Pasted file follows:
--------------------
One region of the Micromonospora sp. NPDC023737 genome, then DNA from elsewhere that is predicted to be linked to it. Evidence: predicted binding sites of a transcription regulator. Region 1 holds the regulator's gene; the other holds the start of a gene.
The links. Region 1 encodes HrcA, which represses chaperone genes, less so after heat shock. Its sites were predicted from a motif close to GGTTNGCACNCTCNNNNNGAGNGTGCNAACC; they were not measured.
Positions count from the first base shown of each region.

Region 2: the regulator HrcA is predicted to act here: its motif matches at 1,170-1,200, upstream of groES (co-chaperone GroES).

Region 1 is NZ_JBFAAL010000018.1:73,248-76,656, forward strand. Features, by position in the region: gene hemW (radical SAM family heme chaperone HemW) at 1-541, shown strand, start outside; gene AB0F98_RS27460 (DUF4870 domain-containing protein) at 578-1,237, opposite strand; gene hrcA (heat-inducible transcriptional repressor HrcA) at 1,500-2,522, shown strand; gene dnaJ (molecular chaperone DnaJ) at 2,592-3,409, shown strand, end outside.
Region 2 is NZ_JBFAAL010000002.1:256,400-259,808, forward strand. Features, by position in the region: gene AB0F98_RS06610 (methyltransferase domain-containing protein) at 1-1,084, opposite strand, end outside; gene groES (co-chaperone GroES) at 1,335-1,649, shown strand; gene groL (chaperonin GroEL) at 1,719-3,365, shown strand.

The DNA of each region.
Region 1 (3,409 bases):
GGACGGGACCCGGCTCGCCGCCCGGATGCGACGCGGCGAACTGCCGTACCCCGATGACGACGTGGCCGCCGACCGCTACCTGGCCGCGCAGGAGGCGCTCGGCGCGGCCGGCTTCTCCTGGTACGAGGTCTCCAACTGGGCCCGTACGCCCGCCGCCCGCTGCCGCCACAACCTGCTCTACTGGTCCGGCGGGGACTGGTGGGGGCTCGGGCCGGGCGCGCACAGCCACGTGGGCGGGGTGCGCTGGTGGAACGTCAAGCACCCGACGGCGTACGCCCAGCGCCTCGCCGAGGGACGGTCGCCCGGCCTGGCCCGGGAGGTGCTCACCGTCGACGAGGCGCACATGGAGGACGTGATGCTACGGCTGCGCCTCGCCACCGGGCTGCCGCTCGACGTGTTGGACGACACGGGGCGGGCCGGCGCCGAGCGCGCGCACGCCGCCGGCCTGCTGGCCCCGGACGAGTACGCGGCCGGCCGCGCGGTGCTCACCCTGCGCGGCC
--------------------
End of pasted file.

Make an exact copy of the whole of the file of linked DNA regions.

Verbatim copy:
One region of the Micromonospora sp. NPDC023737 genome, then DNA from elsewhere that is predicted to be linked to it. Evidence: predicted binding sites of a transcription regulator. Region 1 holds the regulator's gene; the other holds the start of a gene.
The links. Region 1 encodes HrcA, which represses chaperone genes, less so after heat shock. Its sites were predicted from a motif close to GGTTNGCACNCTCNNNNNGAGNGTGCNAACC; they were not measured.
Positions count from the first base shown of each region.

Region 2: the regulator HrcA is predicted to act here: its motif matches at 1,170-1,200, upstream of groES (co-chaperone GroES).

Region 1 is NZ_JBFAAL010000018.1:73,248-76,656, forward strand. Features, by position in the region: gene hemW (radical SAM family heme chaperone HemW) at 1-541, shown strand, start outside; gene AB0F98_RS27460 (DUF4870 domain-containing protein) at 578-1,237, opposite strand; gene hrcA (heat-inducible transcriptional repressor HrcA) at 1,500-2,522, shown strand; gene dnaJ (molecular chaperone DnaJ) at 2,592-3,409, shown strand, end outside.
Region 2 is NZ_JBFAAL010000002.1:256,400-259,808, forward strand. Features, by position in the region: gene AB0F98_RS06610 (methyltransferase domain-containing protein) at 1-1,084, opposite strand, end outside; gene groES (co-chaperone GroES) at 1,335-1,649, shown strand; gene groL (chaperonin GroEL) at 1,719-3,365, shown strand.

The DNA of each region.
Region 1 (3,409 bases):
GGACGGGACCCGGCTCGCCGCCCGGATGCGACGCGGCGAACTGCCGTACCCCGATGACGACGTGGCCGCCGACCGCTACCTGGCCGCGCAGGAGGCGCTCGGCGCGGCCGGCTTCTCCTGGTACGAGGTCTCCAACTGGGCCCGTACGCCCGCCGCCCGCTGCCGCCACAACCTGCTCTACTGGTCCGGCGGGGACTGGTGGGGGCTCGGGCCGGGCGCGCACAGCCACGTGGGCGGGGTGCGCTGGTGGAACGTCAAGCACCCGACGGCGTACGCCCAGCGCCTCGCCGAGGGACGGTCGCCCGGCCTGGCCCGGGAGGTGCTCACCGTCGACGAGGCGCACATGGAGGACGTGATGCTACGGCTGCGCCTCGCCACCGGGCTGCCGCTCGACGTGTTGGACGACACGGGGCGGGCCGGCGCCGAGCGCGCGCACGCCGCCGGCCTGCTGGCCCCGGACGAGTACGCGGCCGGCCGCGCGGTGCTCACCCTGCGCGGCC